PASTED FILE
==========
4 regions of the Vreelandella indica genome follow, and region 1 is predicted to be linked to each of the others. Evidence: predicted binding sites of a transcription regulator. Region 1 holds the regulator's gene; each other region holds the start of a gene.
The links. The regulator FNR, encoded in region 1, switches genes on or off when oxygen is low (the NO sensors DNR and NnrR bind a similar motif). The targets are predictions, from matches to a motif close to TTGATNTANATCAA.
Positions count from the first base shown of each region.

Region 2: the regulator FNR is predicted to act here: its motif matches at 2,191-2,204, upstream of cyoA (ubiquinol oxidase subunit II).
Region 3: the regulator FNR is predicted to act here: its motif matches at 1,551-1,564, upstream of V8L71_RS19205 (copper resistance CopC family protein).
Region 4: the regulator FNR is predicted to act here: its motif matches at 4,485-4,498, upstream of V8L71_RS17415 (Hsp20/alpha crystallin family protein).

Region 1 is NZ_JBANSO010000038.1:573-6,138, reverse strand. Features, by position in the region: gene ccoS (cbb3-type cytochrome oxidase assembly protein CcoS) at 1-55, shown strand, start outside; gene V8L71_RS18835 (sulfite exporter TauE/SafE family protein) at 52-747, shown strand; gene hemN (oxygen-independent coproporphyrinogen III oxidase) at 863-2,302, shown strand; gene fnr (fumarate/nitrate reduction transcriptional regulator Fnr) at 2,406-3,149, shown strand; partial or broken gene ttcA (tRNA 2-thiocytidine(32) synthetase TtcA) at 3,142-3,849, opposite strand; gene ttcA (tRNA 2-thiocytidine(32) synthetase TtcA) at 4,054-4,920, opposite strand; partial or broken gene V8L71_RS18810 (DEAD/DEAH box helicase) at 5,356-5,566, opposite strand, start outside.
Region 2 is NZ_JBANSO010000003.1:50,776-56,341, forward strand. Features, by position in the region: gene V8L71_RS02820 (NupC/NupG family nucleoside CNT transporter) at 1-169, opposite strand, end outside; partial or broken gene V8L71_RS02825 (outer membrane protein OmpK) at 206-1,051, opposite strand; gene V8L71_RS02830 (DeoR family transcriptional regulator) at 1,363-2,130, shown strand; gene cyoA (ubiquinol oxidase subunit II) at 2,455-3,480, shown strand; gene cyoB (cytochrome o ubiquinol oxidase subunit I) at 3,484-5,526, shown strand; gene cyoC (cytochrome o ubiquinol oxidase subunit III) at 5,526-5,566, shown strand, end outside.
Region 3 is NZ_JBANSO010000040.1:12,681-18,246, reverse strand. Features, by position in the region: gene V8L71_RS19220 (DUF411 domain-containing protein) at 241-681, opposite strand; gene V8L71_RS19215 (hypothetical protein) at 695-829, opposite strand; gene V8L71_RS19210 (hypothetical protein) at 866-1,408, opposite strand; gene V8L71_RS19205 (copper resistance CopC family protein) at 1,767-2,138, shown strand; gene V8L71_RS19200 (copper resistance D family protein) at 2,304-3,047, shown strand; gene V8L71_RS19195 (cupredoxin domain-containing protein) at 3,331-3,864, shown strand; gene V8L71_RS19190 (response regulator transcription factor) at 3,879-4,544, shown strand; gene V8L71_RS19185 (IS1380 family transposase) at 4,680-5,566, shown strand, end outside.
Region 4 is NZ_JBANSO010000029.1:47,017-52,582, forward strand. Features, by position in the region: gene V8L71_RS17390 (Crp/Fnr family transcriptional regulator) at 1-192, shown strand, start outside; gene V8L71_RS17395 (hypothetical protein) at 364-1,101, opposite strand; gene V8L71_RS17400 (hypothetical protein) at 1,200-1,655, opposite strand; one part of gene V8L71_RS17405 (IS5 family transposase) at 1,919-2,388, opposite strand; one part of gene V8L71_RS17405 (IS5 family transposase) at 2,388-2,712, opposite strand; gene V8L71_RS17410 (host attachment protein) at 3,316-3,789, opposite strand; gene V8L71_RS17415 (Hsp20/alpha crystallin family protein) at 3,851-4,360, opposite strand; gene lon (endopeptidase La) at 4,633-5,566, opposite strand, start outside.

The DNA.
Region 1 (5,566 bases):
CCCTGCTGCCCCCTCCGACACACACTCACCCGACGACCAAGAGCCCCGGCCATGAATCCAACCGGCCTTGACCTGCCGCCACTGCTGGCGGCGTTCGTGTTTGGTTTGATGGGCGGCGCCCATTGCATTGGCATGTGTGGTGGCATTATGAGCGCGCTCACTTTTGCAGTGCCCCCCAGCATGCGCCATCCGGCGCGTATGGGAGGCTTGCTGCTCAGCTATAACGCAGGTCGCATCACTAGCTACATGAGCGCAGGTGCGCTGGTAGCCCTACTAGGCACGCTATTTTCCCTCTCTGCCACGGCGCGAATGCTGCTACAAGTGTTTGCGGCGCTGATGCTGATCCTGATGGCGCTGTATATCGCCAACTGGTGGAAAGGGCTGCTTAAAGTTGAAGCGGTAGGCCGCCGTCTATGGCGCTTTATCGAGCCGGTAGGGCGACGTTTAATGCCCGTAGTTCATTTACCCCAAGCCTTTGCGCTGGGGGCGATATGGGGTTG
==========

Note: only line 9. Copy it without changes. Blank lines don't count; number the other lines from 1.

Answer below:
Region 3 is NZ_JBANSO010000040.1:12,681-18,246, reverse strand. Features, by position in the region: gene V8L71_RS19220 (DUF411 domain-containing protein) at 241-681, opposite strand; gene V8L71_RS19215 (hypothetical protein) at 695-829, opposite strand; gene V8L71_RS19210 (hypothetical protein) at 866-1,408, opposite strand; gene V8L71_RS19205 (copper resistance CopC family protein) at 1,767-2,138, shown strand; gene V8L71_RS19200 (copper resistance D family protein) at 2,304-3,047, shown strand; gene V8L71_RS19195 (cupredoxin domain-containing protein) at 3,331-3,864, shown strand; gene V8L71_RS19190 (response regulator transcription factor) at 3,879-4,544, shown strand; gene V8L71_RS19185 (IS1380 family transposase) at 4,680-5,566, shown strand, end outside.